According to Agostinho Chicaia of Mapablanda, Cabinda’s only human rights organisation, things have only gotten worse since the deal.
“Cabinda continues to be unstable, there is no peace,” he told AFP, saying the fighting has eased, but human rights abuses and arrests on security charges were increasing.
“The true peace is that which is born first in the hearts of people and in their consciences, and it’s a peace based on justice,” he said.
“The (agreement) has done nothing for justice, so now there is only a heightened tension.”
Mapablanda as well as US-based Human Rights Watch have documented abuses, including the case of Fernando Lelo, a former Voice of America journalist who last year was sentenced to 12 years in prison for national security offences.
Lelo spent two years behind bars but was later acquitted.
“Cabinda is still living in a state of war today,” he told AFP. “The fact that we present ourselves as defenders of human rights… we’ve been targeted for arbitrary detentions and persecutions.”
As Just Football rightly asked, after today’s attack that splinter group Front for the Liberation of the Enclave of Cabinda – Military Position (FLEC-PM) have now claimed responsibility for, many questions must be raised about the decision of the Angolan Football Federation to host games in Cabinda for the Africa Cup of Nations.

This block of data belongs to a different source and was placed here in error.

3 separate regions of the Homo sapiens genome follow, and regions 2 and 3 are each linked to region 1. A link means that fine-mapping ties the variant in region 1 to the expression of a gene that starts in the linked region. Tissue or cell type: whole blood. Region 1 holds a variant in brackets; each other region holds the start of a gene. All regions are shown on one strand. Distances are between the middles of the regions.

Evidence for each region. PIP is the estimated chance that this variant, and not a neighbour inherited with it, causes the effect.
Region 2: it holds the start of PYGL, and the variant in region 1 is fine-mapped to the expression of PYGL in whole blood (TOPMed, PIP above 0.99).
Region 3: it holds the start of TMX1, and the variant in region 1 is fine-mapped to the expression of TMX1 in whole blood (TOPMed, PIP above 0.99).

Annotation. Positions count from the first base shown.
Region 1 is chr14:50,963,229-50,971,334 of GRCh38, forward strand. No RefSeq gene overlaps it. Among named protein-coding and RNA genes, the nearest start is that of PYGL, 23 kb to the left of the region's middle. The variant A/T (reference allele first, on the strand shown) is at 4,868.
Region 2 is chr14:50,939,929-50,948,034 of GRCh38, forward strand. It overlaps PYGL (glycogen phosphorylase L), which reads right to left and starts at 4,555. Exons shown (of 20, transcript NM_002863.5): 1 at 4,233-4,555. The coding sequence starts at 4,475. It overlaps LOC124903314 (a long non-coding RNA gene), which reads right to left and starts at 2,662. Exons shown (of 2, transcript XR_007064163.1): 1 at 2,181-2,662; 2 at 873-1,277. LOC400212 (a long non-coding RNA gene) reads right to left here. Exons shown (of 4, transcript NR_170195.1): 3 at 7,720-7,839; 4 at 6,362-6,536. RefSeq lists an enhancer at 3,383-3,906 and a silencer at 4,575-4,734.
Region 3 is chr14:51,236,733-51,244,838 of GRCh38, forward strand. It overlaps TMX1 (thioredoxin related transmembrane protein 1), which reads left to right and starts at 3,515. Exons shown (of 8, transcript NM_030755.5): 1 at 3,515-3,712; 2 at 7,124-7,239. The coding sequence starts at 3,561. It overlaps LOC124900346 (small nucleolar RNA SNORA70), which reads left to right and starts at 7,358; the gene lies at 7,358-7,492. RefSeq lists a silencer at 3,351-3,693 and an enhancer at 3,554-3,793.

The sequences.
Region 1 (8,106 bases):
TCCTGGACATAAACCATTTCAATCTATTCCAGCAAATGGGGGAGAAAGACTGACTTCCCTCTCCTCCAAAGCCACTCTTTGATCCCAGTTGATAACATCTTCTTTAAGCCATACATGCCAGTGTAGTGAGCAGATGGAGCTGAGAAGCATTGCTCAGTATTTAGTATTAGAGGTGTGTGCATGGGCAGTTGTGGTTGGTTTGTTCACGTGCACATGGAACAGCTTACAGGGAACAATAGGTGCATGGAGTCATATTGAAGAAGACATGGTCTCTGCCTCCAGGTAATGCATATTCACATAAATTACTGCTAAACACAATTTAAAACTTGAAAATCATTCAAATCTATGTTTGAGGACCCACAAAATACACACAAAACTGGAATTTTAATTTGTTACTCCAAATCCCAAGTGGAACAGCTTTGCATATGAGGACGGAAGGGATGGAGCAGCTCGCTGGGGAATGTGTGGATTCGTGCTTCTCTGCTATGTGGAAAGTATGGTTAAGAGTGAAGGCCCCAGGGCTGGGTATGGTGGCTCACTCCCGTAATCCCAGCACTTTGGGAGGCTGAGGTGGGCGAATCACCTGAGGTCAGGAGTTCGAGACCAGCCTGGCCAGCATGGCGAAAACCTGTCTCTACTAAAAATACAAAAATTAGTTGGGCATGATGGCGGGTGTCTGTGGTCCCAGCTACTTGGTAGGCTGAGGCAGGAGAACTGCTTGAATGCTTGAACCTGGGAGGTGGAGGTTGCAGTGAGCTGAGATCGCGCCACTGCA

Angola’s government has clearly seen the entire tournament as a showcase for the country in the wake of the terrible, decades long civil war, building shining new stadiums across the country. It promised to be a wonderful story for the country. But did they risk hosting games in Cabinda as a show of power, demonstrating to the multinational oil interests such as Chevron that all was under their control?
There is something of a defense to the decision, despite the state of Cabinda in general. As Andrew also pointed out in the comments to the previous piece, this attack happened outside the capital city of Cabinda, also called Cabinda. The Togo team, for reasons that remain unclear, decided to travel unsafely on bus through the hinterlands instead of flying to the capital. The footballing authorities may not be to blame for that; we do not know the full story yet.
The oil money that has flowed in Cabinda has made the capital city much safer than the rest of the region; the State Department’s travel advisory makes this pretty clear: